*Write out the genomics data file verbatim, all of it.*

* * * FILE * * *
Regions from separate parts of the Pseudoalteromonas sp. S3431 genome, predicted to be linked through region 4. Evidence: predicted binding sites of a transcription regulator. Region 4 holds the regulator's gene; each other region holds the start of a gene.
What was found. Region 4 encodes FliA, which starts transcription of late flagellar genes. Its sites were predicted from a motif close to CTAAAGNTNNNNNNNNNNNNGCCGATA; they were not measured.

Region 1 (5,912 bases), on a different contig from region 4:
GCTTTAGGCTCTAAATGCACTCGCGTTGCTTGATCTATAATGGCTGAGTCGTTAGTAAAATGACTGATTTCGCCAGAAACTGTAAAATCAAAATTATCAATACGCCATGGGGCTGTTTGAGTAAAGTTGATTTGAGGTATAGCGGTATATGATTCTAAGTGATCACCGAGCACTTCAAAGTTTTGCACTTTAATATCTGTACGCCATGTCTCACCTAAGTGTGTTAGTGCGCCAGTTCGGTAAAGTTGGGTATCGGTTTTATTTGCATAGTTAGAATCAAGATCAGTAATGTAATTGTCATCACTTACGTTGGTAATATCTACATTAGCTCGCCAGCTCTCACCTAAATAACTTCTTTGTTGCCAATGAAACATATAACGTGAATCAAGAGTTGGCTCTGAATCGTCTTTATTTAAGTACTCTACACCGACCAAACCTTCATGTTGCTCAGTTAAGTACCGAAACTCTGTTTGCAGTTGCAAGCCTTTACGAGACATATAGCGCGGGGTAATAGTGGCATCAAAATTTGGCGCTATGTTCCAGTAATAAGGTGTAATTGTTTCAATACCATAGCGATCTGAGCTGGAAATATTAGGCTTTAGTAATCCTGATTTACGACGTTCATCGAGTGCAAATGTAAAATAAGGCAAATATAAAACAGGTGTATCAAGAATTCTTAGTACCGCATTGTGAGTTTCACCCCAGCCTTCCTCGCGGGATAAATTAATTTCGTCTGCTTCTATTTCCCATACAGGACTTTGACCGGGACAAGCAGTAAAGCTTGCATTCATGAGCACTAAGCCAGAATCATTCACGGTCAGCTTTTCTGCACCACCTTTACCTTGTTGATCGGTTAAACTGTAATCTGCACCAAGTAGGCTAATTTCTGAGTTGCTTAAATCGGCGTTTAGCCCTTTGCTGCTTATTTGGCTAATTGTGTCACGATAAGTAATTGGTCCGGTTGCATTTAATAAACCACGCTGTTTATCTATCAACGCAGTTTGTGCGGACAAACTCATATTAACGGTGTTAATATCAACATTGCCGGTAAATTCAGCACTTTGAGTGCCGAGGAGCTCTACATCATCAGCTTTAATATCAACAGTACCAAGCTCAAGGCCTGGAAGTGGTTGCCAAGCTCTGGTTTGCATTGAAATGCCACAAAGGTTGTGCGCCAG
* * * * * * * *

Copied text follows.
Regions from separate parts of the Pseudoalteromonas sp. S3431 genome, predicted to be linked through region 4. Evidence: predicted binding sites of a transcription regulator. Region 4 holds the regulator's gene; each other region holds the start of a gene.
What was found. Region 4 encodes FliA, which starts transcription of late flagellar genes. Its sites were predicted from a motif close to CTAAAGNTNNNNNNNNNNNNGCCGATA; they were not measured.

Region 1 (5,912 bases), on a different contig from region 4:
GCTTTAGGCTCTAAATGCACTCGCGTTGCTTGATCTATAATGGCTGAGTCGTTAGTAAAATGACTGATTTCGCCAGAAACTGTAAAATCAAAATTATCAATACGCCATGGGGCTGTTTGAGTAAAGTTGATTTGAGGTATAGCGGTATATGATTCTAAGTGATCACCGAGCACTTCAAAGTTTTGCACTTTAATATCTGTACGCCATGTCTCACCTAAGTGTGTTAGTGCGCCAGTTCGGTAAAGTTGGGTATCGGTTTTATTTGCATAGTTAGAATCAAGATCAGTAATGTAATTGTCATCACTTACGTTGGTAATATCTACATTAGCTCGCCAGCTCTCACCTAAATAACTTCTTTGTTGCCAATGAAACATATAACGTGAATCAAGAGTTGGCTCTGAATCGTCTTTATTTAAGTACTCTACACCGACCAAACCTTCATGTTGCTCAGTTAAGTACCGAAACTCTGTTTGCAGTTGCAAGCCTTTACGAGACATATAGCGCGGGGTAATAGTGGCATCAAAATTTGGCGCTATGTTCCAGTAATAAGGTGTAATTGTTTCAATACCATAGCGATCTGAGCTGGAAATATTAGGCTTTAGTAATCCTGATTTACGACGTTCATCGAGTGCAAATGTAAAATAAGGCAAATATAAAACAGGTGTATCAAGAATTCTTAGTACCGCATTGTGAGTTTCACCCCAGCCTTCCTCGCGGGATAAATTAATTTCGTCTGCTTCTATTTCCCATACAGGACTTTGACCGGGACAAGCAGTAAAGCTTGCATTCATGAGCACTAAGCCAGAATCATTCACGGTCAGCTTTTCTGCACCACCTTTACCTTGTTGATCGGTTAAACTGTAATCTGCACCAAGTAGGCTAATTTCTGAGTTGCTTAAATCGGCGTTTAGCCCTTTGCTGCTTATTTGGCTAATTGTGTCACGATAAGTAATTGGTCCGGTTGCATTTAATAAACCACGCTGTTTATCTATCAACGCAGTTTGTGCGGACAAACTCATATTAACGGTGTTAATATCAACATTGCCGGTAAATTCAGCACTTTGAGTGCCGAGGAGCTCTACATCATCAGCTTTAATATCAACAGTACCAAGCTCAAGGCCTGGAAGTGGTTGCCAAGCTCTGGTTTGCATTGAAATGCCACAAAGGTTGTGCGCCAG